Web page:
The museum is free and manned by geology undergraduates who work as student docents offering guided tours of the museum. Bossenecker said the docents can cater the museum experience for any age.
The museum’s namesake, Mace Brown, was a financier with a fossil obsession who donated his collection to CofC in 2010. Bossenecker has worked there since 2015 along with her partner Robert Bossenecker, who teaches geology at CofC and conducts research on the assemblage of early whales. Sarah Bossenecker said she and her husband have expanded the collection over the years with the help of the amateur paleontology community.
“We try to really highlight things that you can find in your own backyard. We want to highlight how unique they are to Charleston,” she said. “It’s a really important area for early cetaceans, whale and dolphin evolution — 20 to 30 million years ago, the ocean was further inland and all of Charleston was underwater. So we have fossils that you can’t really see anywhere else.”
The city’s violent history
The Old Slave Mart Museum at 6 Chalmers St. shares stories of the domestic slave trade. The building is located at the former site of Ryan’s Mart, Charleston’s most prominent location for public slave auctions from 1856 to 1863.
Walter Boags, who has worked at the museum for eight years and as a tour guide since 1990, said the museum “serves as a reminder that Charleston is a city built on and sustained by slave labor for nearly two centuries,” and encouraged locals to visit the museum to continue to educate themselves and pay respect to the city’s past.
Embark on a self-guided tour through the two-story building with reading materials that provide an informative learning experience about a tragic piece of national history. Some information is produced by CofC’s Center for the Study of Slavery under the direction of the program’s founder and director, Dr. Bernard Powers. The rest is from the Schomburg Center for Research in Black Culture, a research division of the New York Public Library.
“The building evokes an uncomfortable feeling of the past, but don’t expect the inside to look like it did when people were sold there. In order to maximize your visit, plan on spending at least an hour reading the very informative posters and soaking in the environment,” according to the museum’s website.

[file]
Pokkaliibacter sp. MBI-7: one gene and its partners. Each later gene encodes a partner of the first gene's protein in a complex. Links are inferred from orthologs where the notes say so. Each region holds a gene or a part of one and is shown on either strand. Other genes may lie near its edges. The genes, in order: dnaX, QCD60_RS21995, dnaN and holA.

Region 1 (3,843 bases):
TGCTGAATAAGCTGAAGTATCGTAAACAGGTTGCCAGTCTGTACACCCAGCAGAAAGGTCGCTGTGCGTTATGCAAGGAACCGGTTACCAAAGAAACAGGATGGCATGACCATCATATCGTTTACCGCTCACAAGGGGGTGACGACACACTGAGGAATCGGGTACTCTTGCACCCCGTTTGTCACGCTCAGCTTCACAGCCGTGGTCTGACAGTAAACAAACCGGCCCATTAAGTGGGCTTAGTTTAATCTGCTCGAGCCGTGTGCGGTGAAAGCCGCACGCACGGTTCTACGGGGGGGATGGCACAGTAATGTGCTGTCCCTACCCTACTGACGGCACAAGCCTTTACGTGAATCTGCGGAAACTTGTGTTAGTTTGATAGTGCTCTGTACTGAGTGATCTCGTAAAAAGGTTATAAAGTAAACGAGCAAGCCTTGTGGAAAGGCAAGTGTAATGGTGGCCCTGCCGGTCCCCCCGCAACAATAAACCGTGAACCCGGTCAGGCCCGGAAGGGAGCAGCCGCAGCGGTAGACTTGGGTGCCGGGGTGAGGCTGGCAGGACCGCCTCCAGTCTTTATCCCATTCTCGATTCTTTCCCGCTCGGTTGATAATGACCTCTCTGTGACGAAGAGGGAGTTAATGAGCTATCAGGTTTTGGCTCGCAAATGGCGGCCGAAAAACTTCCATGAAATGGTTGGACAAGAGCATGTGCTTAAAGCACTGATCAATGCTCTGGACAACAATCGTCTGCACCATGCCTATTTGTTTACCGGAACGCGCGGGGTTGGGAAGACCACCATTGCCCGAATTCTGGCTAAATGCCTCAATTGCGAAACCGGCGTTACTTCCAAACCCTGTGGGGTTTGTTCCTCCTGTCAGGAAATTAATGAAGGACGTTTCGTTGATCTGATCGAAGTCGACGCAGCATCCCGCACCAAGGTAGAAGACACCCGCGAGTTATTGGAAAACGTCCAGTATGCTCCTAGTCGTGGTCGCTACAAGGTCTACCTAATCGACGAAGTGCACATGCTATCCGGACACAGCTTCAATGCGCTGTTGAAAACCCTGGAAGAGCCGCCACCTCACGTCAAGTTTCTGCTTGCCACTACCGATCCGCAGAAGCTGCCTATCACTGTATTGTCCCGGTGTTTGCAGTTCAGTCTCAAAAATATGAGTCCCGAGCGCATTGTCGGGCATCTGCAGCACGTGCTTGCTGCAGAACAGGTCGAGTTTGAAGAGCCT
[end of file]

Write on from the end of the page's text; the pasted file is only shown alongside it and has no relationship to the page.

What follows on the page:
The heavy feeling of standing in the space is palpable. Ryan’s Mart was a four-building complex stretching from Chalmers to Queen streets. It included a “barracoon,” or slave jail, a kitchen and a “dead house,” a morgue. The museum is housed in the last remaining structure, which served as a sales and showroom. The museum recently added a replica of the original structure.
“We are here to carry this museum on and to carry it forward to carry the history forward,” Boags said. “We’re here to educate people because this is a legacy that we all live and have to deal with today.”
The Gibbes Museum of Art’s special exhibition Un/Natural Selections: Wildlife in Contemporary Art runs until April 16 and explores the diverse ways contemporary artists use animal imagery to address humanity’s interconnectedness with the natural world.
The Charleston Museum presents J. Drew Lanham: A Feel Guide to John James Audubon’s Birds of America through April 28. Work by award-winning poet and Clemson cultural ornithologist J. Drew Lanham reimagines Audubon’s classic field guide.
The Halsey Institute of
Contemporary Art and the College of Charleston Studio Art Department present Young Contemporaries 2023, opening on March 17. The annual exhibition, now in its 38th year, is a celebration of talented student artists at the College of Charleston.
The City Gallery presents the 2023 Piccolo Spoleto Juried Art Exhibition March 17 through May 7. The top three prize winners will be on display during the 2023 Piccolo Spoleto Festival from May 26 to June 11.
Brookgreen Gardens in Murrells Inlet shows a collection of sculptures by iconic 19th century sculptor Auguste Rodin through April 24. Rodin: Contemplation and Dreams is made up of 46 works including nine life-size statues, portraits, full figures, torsos, fragments and reliefs.